The Man with Ink in His Veins

     I want to begin by thanking those who have called, emailed and texted me regarding the recent articles on trailblazers of the state association. I am encouraged that people are enjoying reading about people who have been integral parts of our Arkansas work.

     Today, I was thinking about one who reported about the association, pastors, revivals and “gleanings” from churches for 33 years. I was just thinking about Baptist Trumpet Editor David Tidwell.

     As I thought about my friend of many years, I realized how blessed I have been to have personally known these about whom I have written. It was an honor to have known Bro. Tidwell from 1964 until his death on Feb. 12, 2002.

     Lloyd David Tidwell was born in Fort Smith in 1939. He answered the call to the ministry in 1955 at the age of 16, and a year later he was ordained by the Central Baptist Church of Fort Smith.

     Editor Tidwell was a man with a great smile and a wonderful sense of humor. And, if I didn’t know better, I’d say he had ink in his veins! He was an excellent writer and editor, and he dearly loved the work of publishing the Baptist Trumpet each week.

     He was a quiet leader in the state and national associations. Before becoming editor and business manager of the the Baptist Trumpet, he was pastor of four BMA churches: White Hall at White Hall, County Line at Nashville, Brister at Emerson and Sky Lake in Memphis, Tenn.

     Uniquely, I was later pastor of both Brister and Sky Lake; hence, our bond was made stronger. That relationship was enhanced as I learned from the members of those churches just how much they loved him as their pastor.

     Tidwell was educated at Central Baptist College and Southern Arkansas University. When I first met him, he was serving the state association on the Board of Trustees for CBC.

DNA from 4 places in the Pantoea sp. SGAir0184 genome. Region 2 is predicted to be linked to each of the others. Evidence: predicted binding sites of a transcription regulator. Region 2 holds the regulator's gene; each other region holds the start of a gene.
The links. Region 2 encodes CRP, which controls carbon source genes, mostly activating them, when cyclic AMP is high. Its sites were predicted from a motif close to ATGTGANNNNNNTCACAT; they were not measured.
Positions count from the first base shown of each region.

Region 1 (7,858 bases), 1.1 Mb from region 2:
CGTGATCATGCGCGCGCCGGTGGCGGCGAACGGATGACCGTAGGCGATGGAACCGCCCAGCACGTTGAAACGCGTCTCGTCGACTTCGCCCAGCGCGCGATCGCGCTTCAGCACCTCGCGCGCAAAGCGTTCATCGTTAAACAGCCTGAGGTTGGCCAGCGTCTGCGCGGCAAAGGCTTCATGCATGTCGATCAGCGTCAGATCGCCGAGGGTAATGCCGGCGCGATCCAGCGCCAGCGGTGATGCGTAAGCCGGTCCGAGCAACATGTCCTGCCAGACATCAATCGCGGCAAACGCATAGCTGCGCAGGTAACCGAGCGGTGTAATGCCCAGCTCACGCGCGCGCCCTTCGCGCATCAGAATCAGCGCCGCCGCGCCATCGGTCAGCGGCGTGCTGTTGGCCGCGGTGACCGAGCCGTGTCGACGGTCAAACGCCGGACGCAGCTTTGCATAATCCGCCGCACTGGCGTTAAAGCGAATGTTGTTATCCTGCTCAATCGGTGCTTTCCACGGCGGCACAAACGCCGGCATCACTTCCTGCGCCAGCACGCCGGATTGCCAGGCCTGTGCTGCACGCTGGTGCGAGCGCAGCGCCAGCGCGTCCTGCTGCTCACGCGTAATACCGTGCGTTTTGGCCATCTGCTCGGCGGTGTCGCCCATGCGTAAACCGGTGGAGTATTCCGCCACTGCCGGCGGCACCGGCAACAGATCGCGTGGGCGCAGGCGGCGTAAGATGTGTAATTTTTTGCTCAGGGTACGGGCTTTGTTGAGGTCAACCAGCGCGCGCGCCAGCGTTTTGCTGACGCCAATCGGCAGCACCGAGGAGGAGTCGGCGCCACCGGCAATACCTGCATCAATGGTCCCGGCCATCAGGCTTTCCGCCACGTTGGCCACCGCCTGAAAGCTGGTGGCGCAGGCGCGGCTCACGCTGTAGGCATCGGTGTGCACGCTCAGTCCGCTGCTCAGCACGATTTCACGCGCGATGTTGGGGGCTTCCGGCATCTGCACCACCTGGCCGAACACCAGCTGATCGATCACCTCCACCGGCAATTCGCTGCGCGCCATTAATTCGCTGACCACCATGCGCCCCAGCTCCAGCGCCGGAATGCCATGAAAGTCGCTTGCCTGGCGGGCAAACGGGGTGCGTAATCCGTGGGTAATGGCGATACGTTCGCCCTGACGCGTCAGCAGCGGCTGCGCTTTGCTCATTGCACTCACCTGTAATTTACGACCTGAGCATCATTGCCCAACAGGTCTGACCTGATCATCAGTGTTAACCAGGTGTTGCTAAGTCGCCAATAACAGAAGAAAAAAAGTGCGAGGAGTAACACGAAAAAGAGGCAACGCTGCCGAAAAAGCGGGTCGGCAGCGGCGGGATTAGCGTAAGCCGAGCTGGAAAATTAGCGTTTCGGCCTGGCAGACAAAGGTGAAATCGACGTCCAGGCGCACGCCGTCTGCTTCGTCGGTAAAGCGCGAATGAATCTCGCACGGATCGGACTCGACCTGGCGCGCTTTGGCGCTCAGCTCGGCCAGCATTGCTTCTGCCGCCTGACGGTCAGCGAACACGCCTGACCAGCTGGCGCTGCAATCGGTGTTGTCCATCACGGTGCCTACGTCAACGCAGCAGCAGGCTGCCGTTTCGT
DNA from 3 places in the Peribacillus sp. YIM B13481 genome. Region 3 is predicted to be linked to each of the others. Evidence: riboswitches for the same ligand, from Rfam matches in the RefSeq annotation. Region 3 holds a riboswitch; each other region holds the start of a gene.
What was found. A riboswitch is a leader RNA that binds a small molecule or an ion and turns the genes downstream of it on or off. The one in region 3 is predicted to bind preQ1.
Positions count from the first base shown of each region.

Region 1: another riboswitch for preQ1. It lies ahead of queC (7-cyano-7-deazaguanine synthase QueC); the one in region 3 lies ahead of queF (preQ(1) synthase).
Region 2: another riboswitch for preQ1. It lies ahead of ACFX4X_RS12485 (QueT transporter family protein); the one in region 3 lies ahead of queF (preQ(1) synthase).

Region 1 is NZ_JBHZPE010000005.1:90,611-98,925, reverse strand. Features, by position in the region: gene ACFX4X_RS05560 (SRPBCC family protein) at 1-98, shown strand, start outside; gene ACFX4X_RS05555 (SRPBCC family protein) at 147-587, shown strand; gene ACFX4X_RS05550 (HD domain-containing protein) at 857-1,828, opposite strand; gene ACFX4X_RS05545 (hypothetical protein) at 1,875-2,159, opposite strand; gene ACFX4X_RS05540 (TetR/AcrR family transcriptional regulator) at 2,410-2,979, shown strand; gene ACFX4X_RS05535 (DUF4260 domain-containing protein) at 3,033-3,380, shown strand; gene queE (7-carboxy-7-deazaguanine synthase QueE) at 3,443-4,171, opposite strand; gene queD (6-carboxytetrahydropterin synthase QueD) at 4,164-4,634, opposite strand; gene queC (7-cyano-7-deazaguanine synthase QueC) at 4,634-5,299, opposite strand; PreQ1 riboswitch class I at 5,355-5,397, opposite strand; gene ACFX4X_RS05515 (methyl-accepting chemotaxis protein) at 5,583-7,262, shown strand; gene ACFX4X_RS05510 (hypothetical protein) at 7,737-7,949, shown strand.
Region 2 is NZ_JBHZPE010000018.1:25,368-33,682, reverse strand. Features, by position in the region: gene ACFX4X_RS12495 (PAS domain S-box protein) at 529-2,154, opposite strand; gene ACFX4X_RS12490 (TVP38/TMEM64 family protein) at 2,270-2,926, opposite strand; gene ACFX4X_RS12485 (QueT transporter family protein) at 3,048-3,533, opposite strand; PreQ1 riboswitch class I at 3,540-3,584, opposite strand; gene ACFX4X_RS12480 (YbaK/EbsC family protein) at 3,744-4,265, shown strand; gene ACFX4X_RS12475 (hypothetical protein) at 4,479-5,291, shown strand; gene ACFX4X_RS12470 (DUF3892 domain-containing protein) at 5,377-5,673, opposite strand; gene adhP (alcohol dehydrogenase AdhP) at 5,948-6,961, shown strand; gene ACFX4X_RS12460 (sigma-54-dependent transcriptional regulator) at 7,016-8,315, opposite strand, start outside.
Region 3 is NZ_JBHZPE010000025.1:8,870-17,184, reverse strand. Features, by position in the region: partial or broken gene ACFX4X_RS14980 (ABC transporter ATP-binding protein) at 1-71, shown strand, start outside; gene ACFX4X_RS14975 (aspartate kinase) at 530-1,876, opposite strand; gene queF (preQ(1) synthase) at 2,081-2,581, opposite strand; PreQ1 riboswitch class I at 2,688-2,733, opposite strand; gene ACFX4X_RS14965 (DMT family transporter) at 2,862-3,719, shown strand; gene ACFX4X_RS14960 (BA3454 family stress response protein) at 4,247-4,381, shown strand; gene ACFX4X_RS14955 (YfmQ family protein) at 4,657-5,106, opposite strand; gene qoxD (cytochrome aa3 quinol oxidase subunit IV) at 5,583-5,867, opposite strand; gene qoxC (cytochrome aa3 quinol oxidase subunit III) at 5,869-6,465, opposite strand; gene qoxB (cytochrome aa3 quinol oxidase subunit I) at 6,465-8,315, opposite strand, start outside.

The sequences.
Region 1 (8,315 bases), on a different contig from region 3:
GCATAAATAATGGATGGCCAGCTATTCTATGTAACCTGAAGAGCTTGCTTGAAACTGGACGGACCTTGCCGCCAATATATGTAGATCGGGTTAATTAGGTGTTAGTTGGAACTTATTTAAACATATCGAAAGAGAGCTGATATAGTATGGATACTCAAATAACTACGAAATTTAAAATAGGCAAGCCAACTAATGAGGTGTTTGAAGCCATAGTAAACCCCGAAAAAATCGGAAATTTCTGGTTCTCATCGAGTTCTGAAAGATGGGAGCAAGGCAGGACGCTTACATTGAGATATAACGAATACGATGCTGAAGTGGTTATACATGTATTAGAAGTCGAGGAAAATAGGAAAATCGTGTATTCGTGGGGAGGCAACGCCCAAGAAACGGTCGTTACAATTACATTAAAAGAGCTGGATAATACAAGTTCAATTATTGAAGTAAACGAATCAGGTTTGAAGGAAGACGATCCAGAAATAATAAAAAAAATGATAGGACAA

While pastor of Sky Lake Baptist Church, he served as the first moderator of the fledgling BMA of Memphis. For several years, in addition to his editorial duties, he served the BMAA as a member of the Committee on Arrangements, which prepares for the annual session of the national association of churches. He also served terms as recording clerk for the state association. From 1973-76, Bro. Tidwell served as a Justice of the Peace for Pulaski County in Arkansas.

     But it was his ministry as editor of the Baptist Trumpet where Tidwell left his well-defined trail. He was a superb editor! According to my calculations, David Tidwell wrote more than 1,700 editorials under the masthead, “From Tidwell’s Inkwell.” He wrote insightful, thought-provoking editorials, and sometimes his unique humor would slip through. He also offered wise and scriptural counsel from time to time in his writings. Did I mention that he was an excellent editor?

     David Tidwell was married to his wife, Barbara for 43 years. He was very proud of their children, Benny and Rejeana Tidwell Albert; and, of course, his grandchildren were his pride and joy.

     My friend was diagnosed with Type 1 Diabetes at the age of 12. Sadly, his family, church family and the association of churches lost him in 2002.

     I was honored to have been his pastor at Little Rock’s Chenal Valley Baptist Church at the time of his heavenly promotion. His longtime friend and former pastor, Richard Walters and I officiated his memorial service.

     Again, I remind you about a trailblazer. It refers to one who makes a new trail through new territory, a pioneer or an innovator. Sometimes the trailblazer takes up the task of one who preceded him or her and continues to mark out a path for others to easily follow. That is exactly what Editor David Tidwell did — and he did it very well.

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